The Garcias lived in their new home for a short time, hosting Lamar High School seniors, the Straker Jesuit Homecoming Dinner, a pumpkin carving party for their daughter’s friends, a political fundraiser, a football team dinner and Charity Dinner Ball School of Business, University of Houston.

“We love to be entertained. We love to be the family where the football party is. Where the school events are. We love to be That The house,” Gilbert Garcia said. “Before, we would put some in the study and some in the kitchen, which was not conducive to events. I wanted a big open floor plan with a separate area for the teens so we could see them but not hear them. “

Outdoors, backyard space feels limitless. Indoors, they can accommodate 22 people between islands, with a breakfast table extending from the end of the island and a large live-side dining table, all close to each other.

Over the holidays, their extended family—including their four children, Andrew, 30, and his wife, Maria Daniel, 22, and a Texas A&M senior, Benjamin, 19, and St. A senior at Thomas High School, and Juliana, who is 15 — could gather in this home and eat in the same room.

Full design and construction is underway and the Garcias contact you one day to say they have decided this will be their last home so given its high elevation it needs to be more accessible. The architect turned quickly to find a place to install the elevator from the garage to the first floor and the elevator from the first floor to the second floor.

Despite being built and completed during manufacturing and shipping delays, studioMET architect and principal Shawn Gottschalk said Garcias’ timing was lucky. Bulky items like kitchen appliances are ordered early enough to avoid long wait times and the problems homeowners and contractors are dealing with today.

Still, the cost of many materials has increased — 25 to 35 percent for wood and 50 to 60 percent for electrical — Gottschalk said.

For those who appreciate only modern architecture, there is a lot to see in the six houses on the tour. For those looking for ideas for their new construction, remodeling or even decorating projects, think of the home on tour as a creative home from which you can start your own project.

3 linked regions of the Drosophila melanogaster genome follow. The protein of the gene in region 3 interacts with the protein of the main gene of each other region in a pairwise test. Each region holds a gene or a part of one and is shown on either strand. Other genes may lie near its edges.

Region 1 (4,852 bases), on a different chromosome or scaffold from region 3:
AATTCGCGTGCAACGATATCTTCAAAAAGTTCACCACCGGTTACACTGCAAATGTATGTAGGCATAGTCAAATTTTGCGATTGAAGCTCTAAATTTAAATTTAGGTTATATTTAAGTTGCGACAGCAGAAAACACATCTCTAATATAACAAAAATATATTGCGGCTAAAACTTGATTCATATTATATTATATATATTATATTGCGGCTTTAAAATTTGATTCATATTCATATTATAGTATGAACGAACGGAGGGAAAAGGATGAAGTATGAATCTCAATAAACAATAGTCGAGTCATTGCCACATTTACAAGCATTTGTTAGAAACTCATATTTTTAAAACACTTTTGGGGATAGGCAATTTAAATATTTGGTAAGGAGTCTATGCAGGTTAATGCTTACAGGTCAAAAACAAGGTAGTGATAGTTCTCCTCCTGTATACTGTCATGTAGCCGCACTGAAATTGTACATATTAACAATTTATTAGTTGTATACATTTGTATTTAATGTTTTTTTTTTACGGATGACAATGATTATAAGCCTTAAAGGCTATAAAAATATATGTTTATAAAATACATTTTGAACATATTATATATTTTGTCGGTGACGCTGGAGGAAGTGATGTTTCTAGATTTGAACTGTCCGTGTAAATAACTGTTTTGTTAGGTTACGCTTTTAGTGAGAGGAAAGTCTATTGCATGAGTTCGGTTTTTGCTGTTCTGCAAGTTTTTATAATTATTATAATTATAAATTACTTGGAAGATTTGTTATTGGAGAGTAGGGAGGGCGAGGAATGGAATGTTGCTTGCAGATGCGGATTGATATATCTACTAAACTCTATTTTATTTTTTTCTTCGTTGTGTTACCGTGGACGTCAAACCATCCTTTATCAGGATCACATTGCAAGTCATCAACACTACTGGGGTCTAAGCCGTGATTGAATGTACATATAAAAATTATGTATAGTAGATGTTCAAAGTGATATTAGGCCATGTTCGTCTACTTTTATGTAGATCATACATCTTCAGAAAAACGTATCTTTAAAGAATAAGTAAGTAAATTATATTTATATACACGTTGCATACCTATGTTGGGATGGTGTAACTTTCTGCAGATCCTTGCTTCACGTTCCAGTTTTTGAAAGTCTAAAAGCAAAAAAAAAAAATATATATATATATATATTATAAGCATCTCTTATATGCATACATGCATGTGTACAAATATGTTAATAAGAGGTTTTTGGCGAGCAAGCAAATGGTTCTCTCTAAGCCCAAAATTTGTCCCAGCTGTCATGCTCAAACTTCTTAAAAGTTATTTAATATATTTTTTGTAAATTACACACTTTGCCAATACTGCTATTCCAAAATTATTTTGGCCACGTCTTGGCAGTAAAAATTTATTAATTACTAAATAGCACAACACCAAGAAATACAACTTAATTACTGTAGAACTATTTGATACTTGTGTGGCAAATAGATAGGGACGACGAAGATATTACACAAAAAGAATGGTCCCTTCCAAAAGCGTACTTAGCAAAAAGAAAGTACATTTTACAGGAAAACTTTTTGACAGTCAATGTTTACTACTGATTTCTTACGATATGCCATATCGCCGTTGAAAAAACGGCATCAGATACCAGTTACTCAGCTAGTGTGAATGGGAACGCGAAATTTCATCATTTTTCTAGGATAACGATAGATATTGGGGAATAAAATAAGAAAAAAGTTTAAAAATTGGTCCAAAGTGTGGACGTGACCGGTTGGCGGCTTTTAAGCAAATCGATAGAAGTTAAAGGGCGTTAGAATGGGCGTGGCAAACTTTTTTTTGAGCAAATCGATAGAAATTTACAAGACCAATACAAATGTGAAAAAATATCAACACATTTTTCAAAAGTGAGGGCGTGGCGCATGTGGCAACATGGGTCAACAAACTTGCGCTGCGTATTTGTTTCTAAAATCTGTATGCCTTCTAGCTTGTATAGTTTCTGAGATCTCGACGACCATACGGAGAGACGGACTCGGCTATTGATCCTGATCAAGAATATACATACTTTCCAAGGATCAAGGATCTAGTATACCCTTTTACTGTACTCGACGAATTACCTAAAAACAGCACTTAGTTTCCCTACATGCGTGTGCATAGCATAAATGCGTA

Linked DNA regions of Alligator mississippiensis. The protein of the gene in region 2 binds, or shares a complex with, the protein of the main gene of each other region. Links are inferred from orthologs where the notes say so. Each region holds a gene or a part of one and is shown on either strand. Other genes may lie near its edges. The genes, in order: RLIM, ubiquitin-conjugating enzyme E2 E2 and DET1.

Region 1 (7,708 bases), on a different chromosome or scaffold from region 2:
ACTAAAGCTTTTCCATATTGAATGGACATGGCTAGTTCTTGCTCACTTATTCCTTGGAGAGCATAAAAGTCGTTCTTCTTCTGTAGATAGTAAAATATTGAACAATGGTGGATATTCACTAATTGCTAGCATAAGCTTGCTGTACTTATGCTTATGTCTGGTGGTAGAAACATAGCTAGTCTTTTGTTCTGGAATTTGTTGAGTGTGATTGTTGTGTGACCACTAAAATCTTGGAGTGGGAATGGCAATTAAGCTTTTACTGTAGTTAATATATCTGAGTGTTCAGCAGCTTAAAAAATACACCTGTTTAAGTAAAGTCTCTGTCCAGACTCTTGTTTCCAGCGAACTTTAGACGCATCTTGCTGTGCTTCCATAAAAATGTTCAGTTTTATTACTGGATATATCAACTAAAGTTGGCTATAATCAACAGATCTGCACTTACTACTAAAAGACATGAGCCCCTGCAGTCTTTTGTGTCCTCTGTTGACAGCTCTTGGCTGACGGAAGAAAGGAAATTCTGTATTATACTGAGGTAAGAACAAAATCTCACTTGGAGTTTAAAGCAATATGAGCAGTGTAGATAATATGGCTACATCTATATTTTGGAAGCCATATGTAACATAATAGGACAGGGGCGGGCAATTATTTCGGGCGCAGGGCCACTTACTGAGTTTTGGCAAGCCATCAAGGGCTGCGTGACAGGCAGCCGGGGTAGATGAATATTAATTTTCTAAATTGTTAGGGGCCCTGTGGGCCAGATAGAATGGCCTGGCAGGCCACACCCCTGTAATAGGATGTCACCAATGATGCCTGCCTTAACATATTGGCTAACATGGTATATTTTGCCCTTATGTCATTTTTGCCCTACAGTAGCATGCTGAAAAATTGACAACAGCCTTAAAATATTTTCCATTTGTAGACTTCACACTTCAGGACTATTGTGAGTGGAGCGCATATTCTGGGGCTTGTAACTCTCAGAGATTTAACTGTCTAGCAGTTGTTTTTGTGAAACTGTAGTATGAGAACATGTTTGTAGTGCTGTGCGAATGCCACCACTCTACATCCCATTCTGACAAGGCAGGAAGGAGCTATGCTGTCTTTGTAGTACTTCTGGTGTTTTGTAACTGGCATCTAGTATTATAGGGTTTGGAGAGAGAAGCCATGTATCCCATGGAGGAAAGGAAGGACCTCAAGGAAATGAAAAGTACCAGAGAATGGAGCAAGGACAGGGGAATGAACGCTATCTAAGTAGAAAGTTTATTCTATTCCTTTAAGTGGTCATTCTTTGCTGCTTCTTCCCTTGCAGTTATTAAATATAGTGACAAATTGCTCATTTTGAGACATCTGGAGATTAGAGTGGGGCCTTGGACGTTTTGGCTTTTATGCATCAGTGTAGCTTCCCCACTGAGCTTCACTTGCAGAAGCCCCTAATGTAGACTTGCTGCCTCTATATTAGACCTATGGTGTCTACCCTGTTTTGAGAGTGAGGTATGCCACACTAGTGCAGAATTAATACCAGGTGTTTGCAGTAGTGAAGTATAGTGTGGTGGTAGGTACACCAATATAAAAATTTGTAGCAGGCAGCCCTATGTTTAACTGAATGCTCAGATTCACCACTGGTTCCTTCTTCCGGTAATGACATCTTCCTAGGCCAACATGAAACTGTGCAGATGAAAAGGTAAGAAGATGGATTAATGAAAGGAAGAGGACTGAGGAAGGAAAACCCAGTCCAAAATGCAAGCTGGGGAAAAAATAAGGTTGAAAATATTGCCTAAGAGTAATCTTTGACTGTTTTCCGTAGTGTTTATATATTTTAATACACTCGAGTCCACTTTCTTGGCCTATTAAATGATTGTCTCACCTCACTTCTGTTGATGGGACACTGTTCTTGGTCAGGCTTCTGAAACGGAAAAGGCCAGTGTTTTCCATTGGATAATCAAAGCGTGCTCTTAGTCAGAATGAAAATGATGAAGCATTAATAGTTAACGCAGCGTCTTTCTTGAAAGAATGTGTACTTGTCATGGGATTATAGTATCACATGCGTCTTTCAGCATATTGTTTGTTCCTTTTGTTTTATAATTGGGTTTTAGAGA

Garcias, Smith and Umansky go to great lengths to decorate Garcias’ house. Modern homes have less decor—no fussy window trim or baseboards—so you can see how different approaches can be used to finish and fill each space.

Garcias’ former home was filled with traditional furniture, save for a pair of simple mid-century bedside tables – and now lives in the guest room.

Since DeeDee Garcia’s departure, she has embarked on a fashion journey.

“We were in transition with the city (planning) all year and I was able to collect – for the love of God and Pinterest – a lot of pictures of families. That’s what Shannon and Laura went through. They looked and I liked everything,” DeeDee said.

The family chose three dining areas because they like to entertain, even though only two of the couple’s four children are still home. They used three different chair styles – one with brown wood, another with blue upholstery and a third with grey leather, but they all look great together.

The formal dining area has a more rustic live-side table, so you’ll see how the fusion of styles comes into play. The same goes for their art, a range of modern, contemporary and more rustic Southwestern styles.

“We’re gathering here now,” Gilbert Garcia said of the dining area, DD noting that they used to eat in the living room in front of the TV. “It changes the dynamic. You don’t expect that when you have teenagers, … but it somehow brings us closer together.”